Here's Dan removing the valve cover. We took out a few injector nozzles first to look at them. Then I believe there are five bolts on top of the valve cover. There's a gasket there that has to be replaced.
Here's what was under the valve cover.
Close up of the gook. It's a thick layer of condensation of coolant and oil. Not stuck on, just thick and lumpy lookin'.
This is a pic with everything still attached but the valve cover. The rods are still in, the rocker arms are still all together. The big wide rusty thing on the side is the exhaust manifold. The round part coming off the side of the exhaust manifold is the turbo, and the big white pipe is the exhaust pipe.
In this pic the exhaust manifold and turbo have been taken out. The rods and rocker arms have also been removed. There are 26 bolts holding the head in place, and one row of them holds in place the rocker arm assembly. The bolts are arranged in circles around the valve springs, and to reassemble you're supposed to slowly tighten them in an X-pattern from the middle to the outside. The exhaust manifold (removed from this picture, was on the right) and the intake manifold (green thing on the left) are each held in by six bolts on the top and six bolts on the bottom feeding into the head. The ones on the bottom are a PITA to get out.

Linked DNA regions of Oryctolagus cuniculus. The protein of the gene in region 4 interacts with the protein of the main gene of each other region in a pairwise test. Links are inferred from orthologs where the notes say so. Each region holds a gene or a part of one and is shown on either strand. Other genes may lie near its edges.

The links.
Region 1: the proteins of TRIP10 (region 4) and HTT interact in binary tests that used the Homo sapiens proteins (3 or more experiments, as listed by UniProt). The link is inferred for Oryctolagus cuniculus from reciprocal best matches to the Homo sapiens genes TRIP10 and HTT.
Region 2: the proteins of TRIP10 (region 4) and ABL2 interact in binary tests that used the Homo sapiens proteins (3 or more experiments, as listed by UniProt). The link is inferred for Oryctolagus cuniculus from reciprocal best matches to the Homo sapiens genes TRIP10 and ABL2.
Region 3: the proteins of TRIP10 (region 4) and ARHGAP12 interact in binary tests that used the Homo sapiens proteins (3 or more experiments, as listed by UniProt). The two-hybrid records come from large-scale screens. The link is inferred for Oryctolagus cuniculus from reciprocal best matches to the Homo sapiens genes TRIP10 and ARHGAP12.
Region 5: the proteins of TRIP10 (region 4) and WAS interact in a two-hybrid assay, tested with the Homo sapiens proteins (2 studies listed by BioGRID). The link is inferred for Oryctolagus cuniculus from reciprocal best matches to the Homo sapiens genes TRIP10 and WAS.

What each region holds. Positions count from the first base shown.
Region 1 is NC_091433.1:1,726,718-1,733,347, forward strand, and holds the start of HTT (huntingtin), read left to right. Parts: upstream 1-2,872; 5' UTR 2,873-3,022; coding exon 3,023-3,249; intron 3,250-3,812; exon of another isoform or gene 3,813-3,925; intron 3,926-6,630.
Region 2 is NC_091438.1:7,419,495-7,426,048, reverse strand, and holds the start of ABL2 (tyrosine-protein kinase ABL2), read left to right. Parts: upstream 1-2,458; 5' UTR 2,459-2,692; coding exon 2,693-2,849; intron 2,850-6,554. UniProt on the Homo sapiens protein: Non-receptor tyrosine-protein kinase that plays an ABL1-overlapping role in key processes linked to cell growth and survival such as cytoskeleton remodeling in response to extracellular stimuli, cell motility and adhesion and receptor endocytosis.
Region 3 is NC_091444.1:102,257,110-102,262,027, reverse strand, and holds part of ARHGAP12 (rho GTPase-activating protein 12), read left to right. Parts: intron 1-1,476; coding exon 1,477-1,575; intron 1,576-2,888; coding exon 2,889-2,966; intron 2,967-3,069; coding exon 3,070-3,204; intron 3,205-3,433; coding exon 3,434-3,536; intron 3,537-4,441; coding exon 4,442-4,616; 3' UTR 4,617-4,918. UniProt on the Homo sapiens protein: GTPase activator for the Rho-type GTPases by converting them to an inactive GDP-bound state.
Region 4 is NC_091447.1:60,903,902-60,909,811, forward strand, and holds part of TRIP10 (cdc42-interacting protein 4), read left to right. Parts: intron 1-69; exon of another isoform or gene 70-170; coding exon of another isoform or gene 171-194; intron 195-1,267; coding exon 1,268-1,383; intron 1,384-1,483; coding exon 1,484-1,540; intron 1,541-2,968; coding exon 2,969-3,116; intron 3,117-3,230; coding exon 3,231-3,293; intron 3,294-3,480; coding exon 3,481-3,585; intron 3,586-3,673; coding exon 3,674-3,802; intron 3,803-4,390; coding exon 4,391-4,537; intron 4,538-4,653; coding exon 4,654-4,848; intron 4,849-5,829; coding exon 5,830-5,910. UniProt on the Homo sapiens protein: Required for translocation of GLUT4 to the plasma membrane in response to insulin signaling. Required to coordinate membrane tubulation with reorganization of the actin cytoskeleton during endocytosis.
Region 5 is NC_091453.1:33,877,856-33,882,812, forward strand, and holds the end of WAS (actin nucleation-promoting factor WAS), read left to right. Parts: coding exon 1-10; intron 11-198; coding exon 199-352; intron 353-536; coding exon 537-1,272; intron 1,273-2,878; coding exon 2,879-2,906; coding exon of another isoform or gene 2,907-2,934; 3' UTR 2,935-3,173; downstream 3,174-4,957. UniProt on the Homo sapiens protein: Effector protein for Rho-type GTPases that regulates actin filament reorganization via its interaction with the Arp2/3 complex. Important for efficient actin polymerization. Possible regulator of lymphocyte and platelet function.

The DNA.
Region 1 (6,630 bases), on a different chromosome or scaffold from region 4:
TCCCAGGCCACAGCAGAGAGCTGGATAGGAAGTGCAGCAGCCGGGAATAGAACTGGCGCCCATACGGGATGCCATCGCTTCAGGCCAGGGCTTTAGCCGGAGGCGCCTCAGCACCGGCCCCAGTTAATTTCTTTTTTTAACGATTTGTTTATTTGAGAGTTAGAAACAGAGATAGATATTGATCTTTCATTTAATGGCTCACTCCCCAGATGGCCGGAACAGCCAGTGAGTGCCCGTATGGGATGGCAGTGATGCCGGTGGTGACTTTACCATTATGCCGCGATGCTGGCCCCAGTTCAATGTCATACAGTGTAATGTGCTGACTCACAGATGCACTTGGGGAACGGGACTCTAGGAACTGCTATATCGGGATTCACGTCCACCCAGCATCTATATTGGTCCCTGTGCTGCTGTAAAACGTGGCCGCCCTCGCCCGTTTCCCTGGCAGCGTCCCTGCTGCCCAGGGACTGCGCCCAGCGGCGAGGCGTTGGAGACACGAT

Once all of that is removed, we had to detach a few hoses and a pipe to make room for the head to come out. For some reason the school district plumbed a garden spigot into the coolant system, maybe to turn the heat on/off in the cab? When we removed the exhaust manifold we also had to take the thermometer out of it. The head sits flat on the engine block, but there is one 1/2" dowel sticking up to help you align it later. Careful not to drag it on anythig, it took two people to lift it out. Make sure not to set it flat on the ground if the injector nozzles are still in it. In the pic you can see the head gasket moving out of position. It will also have to be replaced.
To get the pistons out one person went under and turned the crankshaft so that the bolts on the bottom of the piston where the rod bearings are was accessible with a socket. Unbolt piston, then chrank the shaft until the piston is at the top of the cylinder, where it can then be removed. You can tap on the bottom of the piston rod carefully with a soft stick and hammer to help push it up and out. Careful not to damage the cylinder as it comes out and not to damage the piston after it's out.
The do the same sort of thing to get the cylinder out. My dad made a tool out of a rod and nut and base that lets you pull the cylinder up by turning the nut.
Here's the piston with the rod bearing. Looks new.
Here's the engine block sans pistons and cylinders.
Hone marks on the insides of the cylinders make it look new, too.
But the O-rings are terrible. The outsides of the cylinders have minor corrosion, and one has a very small area of shallow pits. Nothing that would cause a leak for a long time.
No wonder we had a leak! Every single O-ring is bad on all of them!
The engine is outside the bus basically. Scary.
Not sure if video will work or not, but this proves I can do it!